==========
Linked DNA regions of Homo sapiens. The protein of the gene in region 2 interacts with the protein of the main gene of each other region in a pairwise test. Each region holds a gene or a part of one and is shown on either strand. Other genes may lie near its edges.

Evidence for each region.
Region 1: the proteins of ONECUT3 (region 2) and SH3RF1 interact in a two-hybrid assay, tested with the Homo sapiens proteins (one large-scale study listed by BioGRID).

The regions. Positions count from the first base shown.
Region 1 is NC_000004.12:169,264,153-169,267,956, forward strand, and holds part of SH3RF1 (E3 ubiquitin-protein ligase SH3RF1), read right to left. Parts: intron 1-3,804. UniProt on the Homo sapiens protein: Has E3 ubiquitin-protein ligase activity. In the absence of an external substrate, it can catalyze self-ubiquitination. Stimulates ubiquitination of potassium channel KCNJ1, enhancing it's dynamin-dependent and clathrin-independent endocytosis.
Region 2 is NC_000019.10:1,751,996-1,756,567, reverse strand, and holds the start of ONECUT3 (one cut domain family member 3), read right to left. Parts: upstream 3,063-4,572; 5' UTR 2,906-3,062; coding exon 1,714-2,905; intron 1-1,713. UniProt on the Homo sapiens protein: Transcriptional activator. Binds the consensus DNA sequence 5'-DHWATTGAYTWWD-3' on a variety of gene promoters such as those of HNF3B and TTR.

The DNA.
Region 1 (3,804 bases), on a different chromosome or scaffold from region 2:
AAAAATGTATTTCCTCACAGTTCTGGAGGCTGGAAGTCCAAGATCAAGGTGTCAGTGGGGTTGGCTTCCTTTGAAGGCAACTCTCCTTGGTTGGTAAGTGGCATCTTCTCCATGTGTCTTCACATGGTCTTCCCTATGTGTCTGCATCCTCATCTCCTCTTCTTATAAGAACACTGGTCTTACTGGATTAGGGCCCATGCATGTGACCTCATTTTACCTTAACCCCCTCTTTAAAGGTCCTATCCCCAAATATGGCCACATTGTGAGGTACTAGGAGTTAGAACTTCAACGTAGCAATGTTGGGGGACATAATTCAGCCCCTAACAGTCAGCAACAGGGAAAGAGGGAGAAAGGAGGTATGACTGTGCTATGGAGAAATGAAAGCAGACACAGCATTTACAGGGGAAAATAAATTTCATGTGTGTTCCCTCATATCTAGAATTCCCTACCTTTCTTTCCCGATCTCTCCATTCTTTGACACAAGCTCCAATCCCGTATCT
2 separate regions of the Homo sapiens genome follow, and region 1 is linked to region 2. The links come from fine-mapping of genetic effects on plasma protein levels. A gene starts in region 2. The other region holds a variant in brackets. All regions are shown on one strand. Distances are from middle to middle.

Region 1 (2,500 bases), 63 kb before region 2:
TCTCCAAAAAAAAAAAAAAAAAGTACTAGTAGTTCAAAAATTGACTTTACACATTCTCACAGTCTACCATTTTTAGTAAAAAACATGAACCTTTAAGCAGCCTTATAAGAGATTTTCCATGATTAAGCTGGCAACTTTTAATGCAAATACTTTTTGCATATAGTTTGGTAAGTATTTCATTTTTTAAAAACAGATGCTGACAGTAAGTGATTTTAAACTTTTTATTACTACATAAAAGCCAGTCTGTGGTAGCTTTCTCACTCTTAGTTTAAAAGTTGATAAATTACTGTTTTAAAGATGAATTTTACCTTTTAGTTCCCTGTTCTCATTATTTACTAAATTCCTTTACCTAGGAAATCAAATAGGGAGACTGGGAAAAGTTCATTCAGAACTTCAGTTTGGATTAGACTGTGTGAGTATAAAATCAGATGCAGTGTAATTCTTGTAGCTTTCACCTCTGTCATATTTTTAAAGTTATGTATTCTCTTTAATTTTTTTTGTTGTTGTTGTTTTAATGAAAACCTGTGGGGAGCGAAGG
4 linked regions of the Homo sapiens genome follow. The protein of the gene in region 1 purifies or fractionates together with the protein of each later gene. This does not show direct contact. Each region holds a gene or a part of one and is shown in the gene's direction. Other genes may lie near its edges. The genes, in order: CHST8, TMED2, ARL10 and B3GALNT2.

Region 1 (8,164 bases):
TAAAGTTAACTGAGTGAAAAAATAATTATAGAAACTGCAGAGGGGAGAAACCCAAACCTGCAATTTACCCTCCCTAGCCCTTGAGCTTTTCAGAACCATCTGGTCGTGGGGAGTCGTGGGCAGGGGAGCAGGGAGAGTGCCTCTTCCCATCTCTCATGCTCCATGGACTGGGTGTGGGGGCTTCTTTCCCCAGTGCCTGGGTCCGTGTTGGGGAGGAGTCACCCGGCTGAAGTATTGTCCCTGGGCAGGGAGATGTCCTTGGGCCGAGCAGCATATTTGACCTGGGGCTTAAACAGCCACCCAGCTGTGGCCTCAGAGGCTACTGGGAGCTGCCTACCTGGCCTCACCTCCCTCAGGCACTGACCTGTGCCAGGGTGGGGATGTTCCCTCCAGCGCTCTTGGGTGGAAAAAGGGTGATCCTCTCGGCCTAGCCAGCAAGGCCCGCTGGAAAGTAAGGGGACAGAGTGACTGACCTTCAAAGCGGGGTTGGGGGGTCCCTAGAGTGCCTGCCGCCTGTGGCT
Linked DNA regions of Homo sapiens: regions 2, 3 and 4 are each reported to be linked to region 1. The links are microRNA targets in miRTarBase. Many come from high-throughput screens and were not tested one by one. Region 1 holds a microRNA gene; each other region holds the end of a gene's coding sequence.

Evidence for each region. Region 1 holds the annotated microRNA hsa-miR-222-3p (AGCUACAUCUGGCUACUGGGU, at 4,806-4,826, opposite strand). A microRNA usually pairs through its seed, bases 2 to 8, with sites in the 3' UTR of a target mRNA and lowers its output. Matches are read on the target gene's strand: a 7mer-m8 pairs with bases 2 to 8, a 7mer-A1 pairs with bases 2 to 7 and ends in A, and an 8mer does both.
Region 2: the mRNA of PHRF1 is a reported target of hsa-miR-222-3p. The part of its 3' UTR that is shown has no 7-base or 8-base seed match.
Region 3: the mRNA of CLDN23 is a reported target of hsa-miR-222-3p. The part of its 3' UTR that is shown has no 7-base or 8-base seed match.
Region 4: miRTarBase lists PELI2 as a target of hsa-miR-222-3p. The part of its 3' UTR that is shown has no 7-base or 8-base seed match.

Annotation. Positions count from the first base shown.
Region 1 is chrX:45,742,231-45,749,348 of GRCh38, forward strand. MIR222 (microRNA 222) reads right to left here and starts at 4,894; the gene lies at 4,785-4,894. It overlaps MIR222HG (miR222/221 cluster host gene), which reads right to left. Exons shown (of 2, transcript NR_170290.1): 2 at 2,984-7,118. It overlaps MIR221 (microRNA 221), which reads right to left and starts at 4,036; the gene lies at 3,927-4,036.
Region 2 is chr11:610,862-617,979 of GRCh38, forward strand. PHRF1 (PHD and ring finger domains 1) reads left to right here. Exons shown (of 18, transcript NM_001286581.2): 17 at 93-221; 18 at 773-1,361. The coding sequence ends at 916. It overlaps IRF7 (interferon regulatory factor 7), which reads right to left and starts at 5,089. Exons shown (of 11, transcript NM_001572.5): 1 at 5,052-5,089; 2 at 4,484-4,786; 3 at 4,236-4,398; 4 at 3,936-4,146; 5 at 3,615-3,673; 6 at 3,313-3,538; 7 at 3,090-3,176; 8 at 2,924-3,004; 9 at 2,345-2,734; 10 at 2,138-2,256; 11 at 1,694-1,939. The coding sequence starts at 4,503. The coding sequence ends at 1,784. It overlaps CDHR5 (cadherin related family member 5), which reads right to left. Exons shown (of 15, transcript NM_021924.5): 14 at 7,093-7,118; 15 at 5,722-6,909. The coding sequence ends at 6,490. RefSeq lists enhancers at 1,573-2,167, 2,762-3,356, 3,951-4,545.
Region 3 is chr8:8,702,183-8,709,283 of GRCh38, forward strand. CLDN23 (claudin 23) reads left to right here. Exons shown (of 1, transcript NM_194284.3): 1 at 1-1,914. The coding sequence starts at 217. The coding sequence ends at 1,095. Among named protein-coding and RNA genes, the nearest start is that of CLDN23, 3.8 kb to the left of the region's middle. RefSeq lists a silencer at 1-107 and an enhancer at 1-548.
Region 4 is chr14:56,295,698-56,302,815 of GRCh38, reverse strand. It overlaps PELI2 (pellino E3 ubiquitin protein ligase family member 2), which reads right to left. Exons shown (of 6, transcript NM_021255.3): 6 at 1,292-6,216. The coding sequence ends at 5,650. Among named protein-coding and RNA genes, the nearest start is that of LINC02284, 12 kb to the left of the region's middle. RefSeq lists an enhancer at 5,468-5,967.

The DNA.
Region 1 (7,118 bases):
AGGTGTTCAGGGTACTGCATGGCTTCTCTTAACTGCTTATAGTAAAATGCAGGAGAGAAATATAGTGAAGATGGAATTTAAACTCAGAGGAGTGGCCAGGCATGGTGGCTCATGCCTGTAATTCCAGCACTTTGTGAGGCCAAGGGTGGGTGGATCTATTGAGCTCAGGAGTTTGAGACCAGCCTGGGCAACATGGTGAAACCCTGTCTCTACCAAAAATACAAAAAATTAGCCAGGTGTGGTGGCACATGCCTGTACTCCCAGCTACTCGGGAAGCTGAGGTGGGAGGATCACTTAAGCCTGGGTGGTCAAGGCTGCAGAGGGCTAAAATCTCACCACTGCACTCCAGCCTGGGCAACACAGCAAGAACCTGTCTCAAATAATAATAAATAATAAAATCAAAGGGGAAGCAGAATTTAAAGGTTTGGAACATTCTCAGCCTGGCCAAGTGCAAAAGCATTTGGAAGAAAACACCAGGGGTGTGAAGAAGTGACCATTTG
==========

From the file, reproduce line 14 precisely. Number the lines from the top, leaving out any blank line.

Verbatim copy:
Region 1 (8,164 bases):